Written Answers. - Prison Staff.

Jack Wall

Question:

78 Mr. Wall asked the Minister for Justice, Equality and Law Reform his plans regarding the teaching staff in Fort Mitchel and the Curragh prisons, which he proposes to close down in January 2004, and with the teaching staff in Loughan House and Shelton Abbey, which he proposed to remove from the remit of the Prison Service; and if he will make a statement on the matter. [28266/03]

The Deputy will be aware of the position, as indicated in several other questions answered today, regarding my proposals for the application of more efficient staffing arrangements in the Prison Service, and the elimination of overtime. Senior officials from the Irish Prison Service has held frequent meetings with the Prison Officers Association, or POA, during 2003, and protracted negotiations have been conducted during the course of the last few months with a view to securing staff agreement for the measures necessary to reduce prison service costs.

While staff did not vote in favour of the proposals, my preferred position remains agreement with the POA on a reasonable and sustainable cost structure for the operation of our prisons. I want to move forward on the basis of consensus along the lines of that reached in 2002, which identified an annual hours approach as offering the best prospect of achieving a set of arrangements that meets the needs of both sides. If an agreed way forward is not possible, I will proceed to give effect to the decision taken by the Government on 11 November 2003 in this matter progressively to implement from 1 January 2004 certain cost reduction measures, including: the mothballing of the Fort Mitchel and the Curragh places of detention; and the making of arrangements for the transformation of the open centres at Loughan House, Blacklion, County Cavan, and Shelton Abbey, Arklow, County Wicklow, into post-release centres for the reintegration into society of prisoners on conditional temporary release.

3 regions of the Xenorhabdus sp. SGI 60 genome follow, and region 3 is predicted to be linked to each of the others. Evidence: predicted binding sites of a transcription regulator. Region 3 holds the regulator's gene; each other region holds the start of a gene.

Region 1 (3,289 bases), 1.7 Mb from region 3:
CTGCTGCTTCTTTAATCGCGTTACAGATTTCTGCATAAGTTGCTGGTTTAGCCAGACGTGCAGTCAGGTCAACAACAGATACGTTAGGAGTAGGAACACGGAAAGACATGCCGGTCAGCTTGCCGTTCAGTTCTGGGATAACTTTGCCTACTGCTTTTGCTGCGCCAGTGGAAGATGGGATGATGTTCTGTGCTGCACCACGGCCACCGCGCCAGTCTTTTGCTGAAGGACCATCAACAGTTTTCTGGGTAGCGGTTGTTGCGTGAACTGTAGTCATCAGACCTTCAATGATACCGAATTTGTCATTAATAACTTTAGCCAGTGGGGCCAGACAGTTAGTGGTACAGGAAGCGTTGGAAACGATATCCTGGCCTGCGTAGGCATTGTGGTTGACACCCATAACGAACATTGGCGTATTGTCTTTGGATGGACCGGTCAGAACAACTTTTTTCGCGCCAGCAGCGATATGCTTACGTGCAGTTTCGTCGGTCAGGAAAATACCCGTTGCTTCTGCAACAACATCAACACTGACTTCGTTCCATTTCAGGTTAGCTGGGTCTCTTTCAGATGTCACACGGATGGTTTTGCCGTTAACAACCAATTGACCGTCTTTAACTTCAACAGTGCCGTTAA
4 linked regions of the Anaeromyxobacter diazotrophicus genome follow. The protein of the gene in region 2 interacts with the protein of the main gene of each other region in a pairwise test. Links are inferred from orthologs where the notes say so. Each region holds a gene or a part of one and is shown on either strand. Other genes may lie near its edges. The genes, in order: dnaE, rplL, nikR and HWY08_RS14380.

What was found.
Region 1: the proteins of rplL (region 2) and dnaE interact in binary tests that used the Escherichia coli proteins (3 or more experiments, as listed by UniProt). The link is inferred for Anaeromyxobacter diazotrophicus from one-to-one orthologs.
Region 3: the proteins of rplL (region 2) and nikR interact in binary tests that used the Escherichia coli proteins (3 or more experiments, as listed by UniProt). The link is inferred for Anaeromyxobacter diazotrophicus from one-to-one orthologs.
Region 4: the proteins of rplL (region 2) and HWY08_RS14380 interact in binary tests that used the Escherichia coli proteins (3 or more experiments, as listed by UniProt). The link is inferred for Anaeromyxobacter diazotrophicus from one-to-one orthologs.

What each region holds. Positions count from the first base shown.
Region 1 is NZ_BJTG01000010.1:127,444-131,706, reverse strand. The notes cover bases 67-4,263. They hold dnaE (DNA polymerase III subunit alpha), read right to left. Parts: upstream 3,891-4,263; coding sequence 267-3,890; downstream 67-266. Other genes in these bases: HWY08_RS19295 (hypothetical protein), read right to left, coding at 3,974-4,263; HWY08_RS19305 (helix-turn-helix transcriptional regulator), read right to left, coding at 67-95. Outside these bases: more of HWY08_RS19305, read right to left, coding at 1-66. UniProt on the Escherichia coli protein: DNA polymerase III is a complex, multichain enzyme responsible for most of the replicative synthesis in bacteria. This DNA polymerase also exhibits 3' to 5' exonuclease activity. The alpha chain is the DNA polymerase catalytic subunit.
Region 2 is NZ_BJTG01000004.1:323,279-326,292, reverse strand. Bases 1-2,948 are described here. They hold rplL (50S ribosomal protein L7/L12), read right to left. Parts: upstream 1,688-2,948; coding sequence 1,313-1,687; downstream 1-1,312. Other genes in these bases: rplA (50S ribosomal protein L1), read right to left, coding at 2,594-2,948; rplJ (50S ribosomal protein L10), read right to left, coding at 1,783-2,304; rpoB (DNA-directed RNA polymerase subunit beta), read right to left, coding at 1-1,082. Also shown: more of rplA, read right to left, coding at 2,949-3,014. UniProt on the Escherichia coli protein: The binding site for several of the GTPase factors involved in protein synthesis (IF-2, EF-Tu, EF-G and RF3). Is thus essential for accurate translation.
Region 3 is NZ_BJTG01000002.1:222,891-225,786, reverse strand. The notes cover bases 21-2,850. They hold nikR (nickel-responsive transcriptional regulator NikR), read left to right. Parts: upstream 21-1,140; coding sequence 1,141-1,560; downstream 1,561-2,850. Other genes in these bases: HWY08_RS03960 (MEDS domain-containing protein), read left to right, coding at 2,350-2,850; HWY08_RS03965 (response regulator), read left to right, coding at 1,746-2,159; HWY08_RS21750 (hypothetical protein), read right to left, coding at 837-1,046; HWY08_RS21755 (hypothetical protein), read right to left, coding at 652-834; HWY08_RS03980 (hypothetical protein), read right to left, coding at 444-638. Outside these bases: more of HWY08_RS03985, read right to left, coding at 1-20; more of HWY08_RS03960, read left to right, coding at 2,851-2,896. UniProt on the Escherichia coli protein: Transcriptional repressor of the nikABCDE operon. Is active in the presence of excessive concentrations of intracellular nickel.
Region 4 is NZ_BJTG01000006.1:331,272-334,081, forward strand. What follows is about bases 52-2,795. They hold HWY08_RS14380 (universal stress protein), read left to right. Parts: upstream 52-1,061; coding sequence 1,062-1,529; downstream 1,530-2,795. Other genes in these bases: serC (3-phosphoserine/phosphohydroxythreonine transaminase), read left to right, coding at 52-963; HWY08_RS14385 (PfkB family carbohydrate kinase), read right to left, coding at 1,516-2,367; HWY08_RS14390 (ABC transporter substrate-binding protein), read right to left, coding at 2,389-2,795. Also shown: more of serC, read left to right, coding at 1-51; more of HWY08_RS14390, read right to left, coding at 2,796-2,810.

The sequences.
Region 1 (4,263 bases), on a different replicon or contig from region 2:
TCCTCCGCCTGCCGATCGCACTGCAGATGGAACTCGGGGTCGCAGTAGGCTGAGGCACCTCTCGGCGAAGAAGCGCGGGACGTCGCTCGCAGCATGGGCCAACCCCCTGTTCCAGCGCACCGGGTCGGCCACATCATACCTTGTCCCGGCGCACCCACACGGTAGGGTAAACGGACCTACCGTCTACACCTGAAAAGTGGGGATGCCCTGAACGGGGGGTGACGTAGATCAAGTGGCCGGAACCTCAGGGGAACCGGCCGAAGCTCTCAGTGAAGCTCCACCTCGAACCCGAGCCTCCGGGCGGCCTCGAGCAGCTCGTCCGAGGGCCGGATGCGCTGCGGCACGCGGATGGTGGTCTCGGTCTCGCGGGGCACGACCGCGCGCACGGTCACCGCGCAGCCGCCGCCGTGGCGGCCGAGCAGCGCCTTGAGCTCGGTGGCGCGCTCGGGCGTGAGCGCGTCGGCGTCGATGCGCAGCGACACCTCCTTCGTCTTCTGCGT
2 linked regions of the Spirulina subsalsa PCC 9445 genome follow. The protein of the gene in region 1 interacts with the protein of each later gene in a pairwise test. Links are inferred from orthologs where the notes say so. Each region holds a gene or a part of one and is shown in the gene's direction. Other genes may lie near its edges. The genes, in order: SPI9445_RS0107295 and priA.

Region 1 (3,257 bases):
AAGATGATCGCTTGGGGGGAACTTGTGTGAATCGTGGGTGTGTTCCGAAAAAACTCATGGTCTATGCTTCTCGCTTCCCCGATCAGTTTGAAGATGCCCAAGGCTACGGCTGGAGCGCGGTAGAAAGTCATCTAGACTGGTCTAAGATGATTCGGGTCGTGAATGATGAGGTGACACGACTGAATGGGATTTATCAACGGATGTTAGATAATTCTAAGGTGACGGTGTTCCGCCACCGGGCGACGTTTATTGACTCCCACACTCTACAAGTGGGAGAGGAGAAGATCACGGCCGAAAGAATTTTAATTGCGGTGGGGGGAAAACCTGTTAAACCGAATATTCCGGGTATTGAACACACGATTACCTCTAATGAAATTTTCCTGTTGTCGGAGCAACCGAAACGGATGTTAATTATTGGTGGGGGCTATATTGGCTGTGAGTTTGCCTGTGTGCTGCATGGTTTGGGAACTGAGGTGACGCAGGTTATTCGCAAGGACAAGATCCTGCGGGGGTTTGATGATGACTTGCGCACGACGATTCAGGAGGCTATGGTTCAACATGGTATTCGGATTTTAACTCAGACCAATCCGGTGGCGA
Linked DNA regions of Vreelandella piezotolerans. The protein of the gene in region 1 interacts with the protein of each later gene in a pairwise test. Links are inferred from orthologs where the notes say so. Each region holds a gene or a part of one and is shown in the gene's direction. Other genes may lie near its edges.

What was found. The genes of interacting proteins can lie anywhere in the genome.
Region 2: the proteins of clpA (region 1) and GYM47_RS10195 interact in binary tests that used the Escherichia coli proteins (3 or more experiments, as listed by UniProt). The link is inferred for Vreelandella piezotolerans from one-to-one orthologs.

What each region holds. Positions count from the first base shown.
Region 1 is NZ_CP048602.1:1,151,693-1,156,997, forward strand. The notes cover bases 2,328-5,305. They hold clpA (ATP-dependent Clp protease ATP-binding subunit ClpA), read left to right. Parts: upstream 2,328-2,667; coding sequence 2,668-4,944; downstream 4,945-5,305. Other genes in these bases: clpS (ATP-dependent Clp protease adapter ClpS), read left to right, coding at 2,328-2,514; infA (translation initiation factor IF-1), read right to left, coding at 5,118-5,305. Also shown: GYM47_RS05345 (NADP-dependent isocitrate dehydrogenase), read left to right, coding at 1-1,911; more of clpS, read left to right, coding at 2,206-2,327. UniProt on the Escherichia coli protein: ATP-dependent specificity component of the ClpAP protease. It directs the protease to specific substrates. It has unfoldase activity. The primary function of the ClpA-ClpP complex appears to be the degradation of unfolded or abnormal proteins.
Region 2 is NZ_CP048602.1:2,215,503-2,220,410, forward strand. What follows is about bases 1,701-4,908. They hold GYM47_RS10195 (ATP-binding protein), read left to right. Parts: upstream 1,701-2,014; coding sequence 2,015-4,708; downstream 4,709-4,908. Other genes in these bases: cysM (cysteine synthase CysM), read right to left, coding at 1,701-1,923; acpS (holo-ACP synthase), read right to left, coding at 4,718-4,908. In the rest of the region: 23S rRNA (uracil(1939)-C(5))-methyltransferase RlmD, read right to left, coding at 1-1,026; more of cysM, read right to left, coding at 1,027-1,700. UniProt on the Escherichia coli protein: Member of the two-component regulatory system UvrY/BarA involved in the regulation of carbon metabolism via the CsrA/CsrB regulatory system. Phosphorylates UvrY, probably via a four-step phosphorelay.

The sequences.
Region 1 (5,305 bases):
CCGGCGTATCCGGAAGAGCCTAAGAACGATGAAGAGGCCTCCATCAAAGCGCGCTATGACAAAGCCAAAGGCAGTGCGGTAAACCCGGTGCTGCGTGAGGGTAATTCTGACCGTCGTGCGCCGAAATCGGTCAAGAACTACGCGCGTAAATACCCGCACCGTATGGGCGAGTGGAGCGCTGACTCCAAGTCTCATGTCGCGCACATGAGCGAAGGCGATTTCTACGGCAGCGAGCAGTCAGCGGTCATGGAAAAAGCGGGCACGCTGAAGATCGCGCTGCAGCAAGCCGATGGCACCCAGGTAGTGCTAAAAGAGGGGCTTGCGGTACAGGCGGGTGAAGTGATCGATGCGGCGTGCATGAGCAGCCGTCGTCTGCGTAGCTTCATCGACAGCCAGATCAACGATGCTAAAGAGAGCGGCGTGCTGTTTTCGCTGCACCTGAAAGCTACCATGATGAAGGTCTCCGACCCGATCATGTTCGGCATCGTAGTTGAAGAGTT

In the event that the mothballing of Fort Mitchel and the Curragh places of detention has to be proceeded with, I am aware of the implications for the positions of some of the teaching staff of the two centres. I can also confirm to the Deputy that I have received detailed submissions on behalf of the staff of the education units of each institution expressing their serious concerns about the threat to the future of the two centres.
I wish to reiterate that I do not want to close or even mothball Fort Mitchel or the Curragh places of detention. However, if the Prison Officers Association is unwilling to agree reasonable terms for the operation of prisons on an economically sustainable basis, it is a course that I will reluctantly have to pursue, along with other measures.
The members of the teaching staff of Fort Mitchel and the Curragh, who have been duly assigned there by County Cork VEC and County Kildare VEC, respectively, are paid by those vocational education committees and are not on the payroll of the Irish Prison Service. Transfers to the education units of other prisons of those teachers cannot be advanced by the Irish Prison Service as a matter of course, even to the education unit of another nearby prison, since that would involve transfers of individual teachers from one VEC to another. The Deputy will be aware that those prisons nearest to both Fort Mitchel and the Curragh are in the catchment areas of vocational education committees other than those of County Cork and County Kildare. I understand that, while it is ultimately a matter for the Department of Education and Science, the redeployment or secondment of full-time teachers between different vocational education committees must be negotiated on a case-by-case basis.